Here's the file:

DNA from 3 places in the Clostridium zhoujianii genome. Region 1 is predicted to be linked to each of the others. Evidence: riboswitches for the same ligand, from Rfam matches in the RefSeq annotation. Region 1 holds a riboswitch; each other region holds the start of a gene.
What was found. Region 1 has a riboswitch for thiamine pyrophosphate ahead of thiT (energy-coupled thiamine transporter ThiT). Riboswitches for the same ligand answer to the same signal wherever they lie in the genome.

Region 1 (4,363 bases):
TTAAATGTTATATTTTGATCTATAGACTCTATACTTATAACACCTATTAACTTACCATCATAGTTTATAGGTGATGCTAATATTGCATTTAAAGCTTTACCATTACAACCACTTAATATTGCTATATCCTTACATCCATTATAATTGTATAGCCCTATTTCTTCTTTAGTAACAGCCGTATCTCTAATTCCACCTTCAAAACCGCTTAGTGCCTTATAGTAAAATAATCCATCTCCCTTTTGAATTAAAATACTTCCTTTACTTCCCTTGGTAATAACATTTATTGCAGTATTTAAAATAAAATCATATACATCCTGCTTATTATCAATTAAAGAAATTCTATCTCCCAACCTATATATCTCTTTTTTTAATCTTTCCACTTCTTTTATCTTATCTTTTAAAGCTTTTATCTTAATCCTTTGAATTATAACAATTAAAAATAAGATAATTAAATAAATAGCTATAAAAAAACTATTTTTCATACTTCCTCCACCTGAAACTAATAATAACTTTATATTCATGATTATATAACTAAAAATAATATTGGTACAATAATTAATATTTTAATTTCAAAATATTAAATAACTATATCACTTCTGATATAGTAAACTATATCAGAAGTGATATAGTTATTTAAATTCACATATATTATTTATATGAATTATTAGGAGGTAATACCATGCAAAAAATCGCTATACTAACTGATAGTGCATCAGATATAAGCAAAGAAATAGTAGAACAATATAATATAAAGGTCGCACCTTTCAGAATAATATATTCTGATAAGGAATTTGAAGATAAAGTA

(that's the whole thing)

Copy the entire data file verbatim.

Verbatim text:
DNA from 3 places in the Clostridium zhoujianii genome. Region 1 is predicted to be linked to each of the others. Evidence: riboswitches for the same ligand, from Rfam matches in the RefSeq annotation. Region 1 holds a riboswitch; each other region holds the start of a gene.
What was found. Region 1 has a riboswitch for thiamine pyrophosphate ahead of thiT (energy-coupled thiamine transporter ThiT). Riboswitches for the same ligand answer to the same signal wherever they lie in the genome.

Region 1 (4,363 bases):
TTAAATGTTATATTTTGATCTATAGACTCTATACTTATAACACCTATTAACTTACCATCATAGTTTATAGGTGATGCTAATATTGCATTTAAAGCTTTACCATTACAACCACTTAATATTGCTATATCCTTACATCCATTATAATTGTATAGCCCTATTTCTTCTTTAGTAACAGCCGTATCTCTAATTCCACCTTCAAAACCGCTTAGTGCCTTATAGTAAAATAATCCATCTCCCTTTTGAATTAAAATACTTCCTTTACTTCCCTTGGTAATAACATTTATTGCAGTATTTAAAATAAAATCATATACATCCTGCTTATTATCAATTAAAGAAATTCTATCTCCCAACCTATATATCTCTTTTTTTAATCTTTCCACTTCTTTTATCTTATCTTTTAAAGCTTTTATCTTAATCCTTTGAATTATAACAATTAAAAATAAGATAATTAAATAAATAGCTATAAAAAAACTATTTTTCATACTTCCTCCACCTGAAACTAATAATAACTTTATATTCATGATTATATAACTAAAAATAATATTGGTACAATAATTAATATTTTAATTTCAAAATATTAAATAACTATATCACTTCTGATATAGTAAACTATATCAGAAGTGATATAGTTATTTAAATTCACATATATTATTTATATGAATTATTAGGAGGTAATACCATGCAAAAAATCGCTATACTAACTGATAGTGCATCAGATATAAGCAAAGAAATAGTAGAACAATATAATATAAAGGTCGCACCTTTCAGAATAATATATTCTGATAAGGAATTTGAAGATAAAGTA